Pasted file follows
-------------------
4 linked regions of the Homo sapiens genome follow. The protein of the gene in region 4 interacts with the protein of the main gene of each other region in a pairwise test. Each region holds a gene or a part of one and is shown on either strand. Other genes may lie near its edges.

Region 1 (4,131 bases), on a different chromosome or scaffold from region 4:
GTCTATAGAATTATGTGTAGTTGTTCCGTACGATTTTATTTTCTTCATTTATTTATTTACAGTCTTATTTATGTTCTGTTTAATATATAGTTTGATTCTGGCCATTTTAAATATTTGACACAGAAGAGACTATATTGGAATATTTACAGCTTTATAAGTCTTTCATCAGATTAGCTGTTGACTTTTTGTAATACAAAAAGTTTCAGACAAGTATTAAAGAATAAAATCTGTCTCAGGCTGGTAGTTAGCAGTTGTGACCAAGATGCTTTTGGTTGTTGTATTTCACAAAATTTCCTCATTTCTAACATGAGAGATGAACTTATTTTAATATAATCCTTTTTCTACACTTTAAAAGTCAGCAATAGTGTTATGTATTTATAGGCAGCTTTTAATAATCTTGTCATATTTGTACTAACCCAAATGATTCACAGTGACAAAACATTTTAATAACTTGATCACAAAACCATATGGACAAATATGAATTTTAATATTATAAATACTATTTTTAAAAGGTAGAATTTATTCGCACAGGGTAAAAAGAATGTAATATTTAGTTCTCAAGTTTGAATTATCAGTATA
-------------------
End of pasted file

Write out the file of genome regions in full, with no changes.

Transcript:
4 linked regions of the Homo sapiens genome follow. The protein of the gene in region 4 interacts with the protein of the main gene of each other region in a pairwise test. Each region holds a gene or a part of one and is shown on either strand. Other genes may lie near its edges.

Region 1 (4,131 bases), on a different chromosome or scaffold from region 4:
GTCTATAGAATTATGTGTAGTTGTTCCGTACGATTTTATTTTCTTCATTTATTTATTTACAGTCTTATTTATGTTCTGTTTAATATATAGTTTGATTCTGGCCATTTTAAATATTTGACACAGAAGAGACTATATTGGAATATTTACAGCTTTATAAGTCTTTCATCAGATTAGCTGTTGACTTTTTGTAATACAAAAAGTTTCAGACAAGTATTAAAGAATAAAATCTGTCTCAGGCTGGTAGTTAGCAGTTGTGACCAAGATGCTTTTGGTTGTTGTATTTCACAAAATTTCCTCATTTCTAACATGAGAGATGAACTTATTTTAATATAATCCTTTTTCTACACTTTAAAAGTCAGCAATAGTGTTATGTATTTATAGGCAGCTTTTAATAATCTTGTCATATTTGTACTAACCCAAATGATTCACAGTGACAAAACATTTTAATAACTTGATCACAAAACCATATGGACAAATATGAATTTTAATATTATAAATACTATTTTTAAAAGGTAGAATTTATTCGCACAGGGTAAAAAGAATGTAATATTTAGTTCTCAAGTTTGAATTATCAGTATA